Trudeau discussed the matter with Turner and told him to take on a different cabinet post and to remain in the government for another year. In September 1975, the two met again to discuss the matter. On Sept. 9, 1975, he submitted his letter of resignation.
The resignation of such a prominent cabinet minister was a huge story in Canada. Those who supported Trudeau saw Turner as being disloyal, while others saw Turner as the one who was wronged. The media tended to be on the side of Turner, praising his work in justice and finance.
For the Liberal Party, his resignation hurt the party and its image in Canada. Rumours swirled that Turner would make a run for the leadership of the party or try and make a bid to be the leader of the Progressive Conservatives.
Instead, Turner quit politics in February 1976 and joined a Toronto law firm, while also serving on various company boards.
In 1979, after Trudeau briefly resigned, Turner decided not to put his name forward. Four years later, Trudeau announced his retirement and Turner decided it was time to try for leadership.
In the 1984 leadership convention, Turner went up against future prime minister Jean Chretien. On the first ballot, he finished with 1,593 votes, and on the second ballot won with 1,862 votes. Chretien, whose own turn would come, was 500 votes behind Turner.
On June 30, 1984, Turner became the 17th Prime Minister of Canada. This is unique because at the time, Turner was neither a senator nor an MP and if he summoned Parliament, he could not have appeared on the floor of the House of Commons. He could have announced that he would run in a by-election, but instead chose to run in the next general election in a riding in Vancouver. This was unusual because typically in Canadian history, the new leader would run in a safe seat, allowing the newly elected leader to get a chance to serve in Parliament. The seat he was going after was also currently held by the Progressive Conservatives. There was a reason for this for Turner, he wanted to rebuild the Liberal Party in Western Canada, which had no seats west of Winnipeg.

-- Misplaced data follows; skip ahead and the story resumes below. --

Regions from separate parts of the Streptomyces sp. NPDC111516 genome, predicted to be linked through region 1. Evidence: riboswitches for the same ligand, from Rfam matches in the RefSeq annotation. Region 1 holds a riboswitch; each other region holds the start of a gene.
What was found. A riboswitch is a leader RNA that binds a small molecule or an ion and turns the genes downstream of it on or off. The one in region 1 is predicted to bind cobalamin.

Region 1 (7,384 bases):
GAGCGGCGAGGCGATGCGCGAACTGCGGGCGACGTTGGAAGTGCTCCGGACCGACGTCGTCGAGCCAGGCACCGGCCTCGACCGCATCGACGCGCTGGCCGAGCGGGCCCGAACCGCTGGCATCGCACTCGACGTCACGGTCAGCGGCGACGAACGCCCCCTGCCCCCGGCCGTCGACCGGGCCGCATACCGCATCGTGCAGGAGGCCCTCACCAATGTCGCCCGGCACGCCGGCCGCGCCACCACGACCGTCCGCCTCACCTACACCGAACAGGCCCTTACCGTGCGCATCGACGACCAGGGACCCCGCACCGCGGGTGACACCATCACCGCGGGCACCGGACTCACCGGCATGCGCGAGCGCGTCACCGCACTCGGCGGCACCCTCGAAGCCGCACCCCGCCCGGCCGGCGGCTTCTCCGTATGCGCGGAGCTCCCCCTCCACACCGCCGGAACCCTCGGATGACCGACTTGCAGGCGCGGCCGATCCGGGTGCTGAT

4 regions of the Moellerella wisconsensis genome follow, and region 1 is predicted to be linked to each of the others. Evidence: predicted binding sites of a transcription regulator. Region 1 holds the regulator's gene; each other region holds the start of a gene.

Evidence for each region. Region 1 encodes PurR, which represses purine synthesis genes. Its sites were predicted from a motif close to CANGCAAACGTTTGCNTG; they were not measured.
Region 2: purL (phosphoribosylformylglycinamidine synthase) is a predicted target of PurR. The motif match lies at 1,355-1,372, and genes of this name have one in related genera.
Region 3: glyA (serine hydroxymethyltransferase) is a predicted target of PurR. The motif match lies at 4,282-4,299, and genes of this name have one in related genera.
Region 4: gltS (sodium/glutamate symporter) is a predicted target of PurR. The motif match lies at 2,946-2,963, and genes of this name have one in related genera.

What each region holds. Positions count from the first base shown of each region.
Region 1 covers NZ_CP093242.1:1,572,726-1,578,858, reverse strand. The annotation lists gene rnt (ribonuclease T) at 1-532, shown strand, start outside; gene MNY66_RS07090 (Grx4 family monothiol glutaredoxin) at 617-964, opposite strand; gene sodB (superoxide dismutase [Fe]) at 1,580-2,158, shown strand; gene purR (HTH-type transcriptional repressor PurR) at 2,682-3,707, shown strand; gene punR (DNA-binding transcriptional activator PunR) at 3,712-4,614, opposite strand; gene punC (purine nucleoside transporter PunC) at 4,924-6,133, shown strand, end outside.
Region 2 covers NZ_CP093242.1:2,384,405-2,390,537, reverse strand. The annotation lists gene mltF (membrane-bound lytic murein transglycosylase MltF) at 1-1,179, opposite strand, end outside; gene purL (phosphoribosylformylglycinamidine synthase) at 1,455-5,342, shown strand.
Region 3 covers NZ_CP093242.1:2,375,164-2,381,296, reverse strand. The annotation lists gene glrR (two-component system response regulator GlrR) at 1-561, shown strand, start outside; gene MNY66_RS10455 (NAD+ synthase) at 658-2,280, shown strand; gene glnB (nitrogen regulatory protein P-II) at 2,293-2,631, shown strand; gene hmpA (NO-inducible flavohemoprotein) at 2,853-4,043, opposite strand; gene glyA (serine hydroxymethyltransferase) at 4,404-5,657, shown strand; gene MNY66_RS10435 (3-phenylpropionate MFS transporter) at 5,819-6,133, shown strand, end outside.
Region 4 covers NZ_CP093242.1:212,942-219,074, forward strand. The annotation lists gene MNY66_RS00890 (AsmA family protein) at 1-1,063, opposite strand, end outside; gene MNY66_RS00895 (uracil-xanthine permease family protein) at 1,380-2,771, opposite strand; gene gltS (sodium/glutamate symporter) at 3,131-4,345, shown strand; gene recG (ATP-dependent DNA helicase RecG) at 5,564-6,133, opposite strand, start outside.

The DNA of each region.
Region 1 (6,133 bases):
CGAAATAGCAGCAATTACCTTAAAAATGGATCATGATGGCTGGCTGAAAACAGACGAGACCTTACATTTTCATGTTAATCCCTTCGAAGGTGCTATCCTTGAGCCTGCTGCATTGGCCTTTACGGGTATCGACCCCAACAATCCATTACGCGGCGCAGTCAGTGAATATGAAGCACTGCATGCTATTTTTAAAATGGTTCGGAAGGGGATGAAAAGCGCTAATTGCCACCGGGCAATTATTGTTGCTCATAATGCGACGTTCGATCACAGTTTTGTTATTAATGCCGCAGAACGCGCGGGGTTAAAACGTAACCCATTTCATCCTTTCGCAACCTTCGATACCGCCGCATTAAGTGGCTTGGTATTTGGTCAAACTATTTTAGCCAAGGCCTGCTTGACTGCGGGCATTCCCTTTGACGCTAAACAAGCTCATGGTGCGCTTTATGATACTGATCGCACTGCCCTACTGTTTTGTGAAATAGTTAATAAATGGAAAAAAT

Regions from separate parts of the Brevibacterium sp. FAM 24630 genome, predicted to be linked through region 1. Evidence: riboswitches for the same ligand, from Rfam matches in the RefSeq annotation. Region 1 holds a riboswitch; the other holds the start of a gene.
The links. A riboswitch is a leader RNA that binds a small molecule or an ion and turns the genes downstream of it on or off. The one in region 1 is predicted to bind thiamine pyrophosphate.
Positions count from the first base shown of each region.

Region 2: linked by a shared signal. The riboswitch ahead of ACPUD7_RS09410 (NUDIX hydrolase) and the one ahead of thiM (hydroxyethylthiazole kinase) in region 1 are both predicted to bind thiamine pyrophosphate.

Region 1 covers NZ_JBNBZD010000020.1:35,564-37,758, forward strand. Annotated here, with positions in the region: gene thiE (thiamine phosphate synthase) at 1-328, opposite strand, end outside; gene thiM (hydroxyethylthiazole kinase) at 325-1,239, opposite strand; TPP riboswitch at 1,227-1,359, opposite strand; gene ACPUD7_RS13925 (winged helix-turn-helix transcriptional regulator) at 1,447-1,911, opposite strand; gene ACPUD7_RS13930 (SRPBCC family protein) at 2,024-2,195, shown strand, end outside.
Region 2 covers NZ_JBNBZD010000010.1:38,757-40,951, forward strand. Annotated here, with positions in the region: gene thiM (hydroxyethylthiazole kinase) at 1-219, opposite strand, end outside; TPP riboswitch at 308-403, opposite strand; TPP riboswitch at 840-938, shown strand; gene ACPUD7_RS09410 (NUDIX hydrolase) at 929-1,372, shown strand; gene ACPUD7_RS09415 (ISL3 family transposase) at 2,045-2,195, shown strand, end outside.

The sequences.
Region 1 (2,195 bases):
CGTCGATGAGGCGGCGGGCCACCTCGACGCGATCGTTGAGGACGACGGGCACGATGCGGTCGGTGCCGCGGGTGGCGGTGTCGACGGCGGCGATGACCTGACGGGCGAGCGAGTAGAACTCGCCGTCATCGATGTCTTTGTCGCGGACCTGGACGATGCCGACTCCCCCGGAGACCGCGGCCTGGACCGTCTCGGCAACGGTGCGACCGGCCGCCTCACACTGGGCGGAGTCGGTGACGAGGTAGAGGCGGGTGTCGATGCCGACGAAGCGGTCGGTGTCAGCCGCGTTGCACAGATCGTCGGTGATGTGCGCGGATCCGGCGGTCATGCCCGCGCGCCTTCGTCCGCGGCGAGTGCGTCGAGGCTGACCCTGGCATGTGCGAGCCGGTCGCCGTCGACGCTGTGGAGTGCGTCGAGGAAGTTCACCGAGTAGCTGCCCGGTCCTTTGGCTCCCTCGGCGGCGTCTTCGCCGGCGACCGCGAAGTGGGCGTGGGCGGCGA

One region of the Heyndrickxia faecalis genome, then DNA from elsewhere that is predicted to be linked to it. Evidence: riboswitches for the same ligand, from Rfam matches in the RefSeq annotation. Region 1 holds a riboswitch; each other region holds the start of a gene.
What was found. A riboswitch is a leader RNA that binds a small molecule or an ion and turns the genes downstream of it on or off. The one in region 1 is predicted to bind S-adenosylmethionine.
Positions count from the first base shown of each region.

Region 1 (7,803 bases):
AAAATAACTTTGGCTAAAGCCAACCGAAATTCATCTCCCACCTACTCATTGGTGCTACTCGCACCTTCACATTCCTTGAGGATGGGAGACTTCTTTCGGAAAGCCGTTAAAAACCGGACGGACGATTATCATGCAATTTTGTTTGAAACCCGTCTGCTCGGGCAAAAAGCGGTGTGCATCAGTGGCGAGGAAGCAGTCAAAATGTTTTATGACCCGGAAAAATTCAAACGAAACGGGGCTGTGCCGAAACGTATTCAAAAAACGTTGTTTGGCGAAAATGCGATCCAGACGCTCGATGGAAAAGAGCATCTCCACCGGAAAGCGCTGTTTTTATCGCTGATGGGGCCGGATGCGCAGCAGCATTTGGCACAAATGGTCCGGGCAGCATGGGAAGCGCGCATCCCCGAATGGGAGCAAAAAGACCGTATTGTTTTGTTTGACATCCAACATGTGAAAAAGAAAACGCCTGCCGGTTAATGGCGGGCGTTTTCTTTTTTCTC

While not required to call an election until 1985, he saw Liberals leading in the polls and decided to call an election for Sept. 4, 1984. He would have the Governor General dissolve Parliament on July 9, only nine days after he was sworn in.
In his speech calling for the election, he would state, quote:
“It is my view, and I so indicated to Her Excellency, and indeed to The Queen, that an election is necessary at this time. One million four hundred thousand Canadians are unemployed and need jobs.”
After talking about the public debt, unemployment, and the international financial situation, he would state, quote:
“This Parliament has run its course and I sense that the people of Canada want and should have a choice and an opportunity to clear the air.”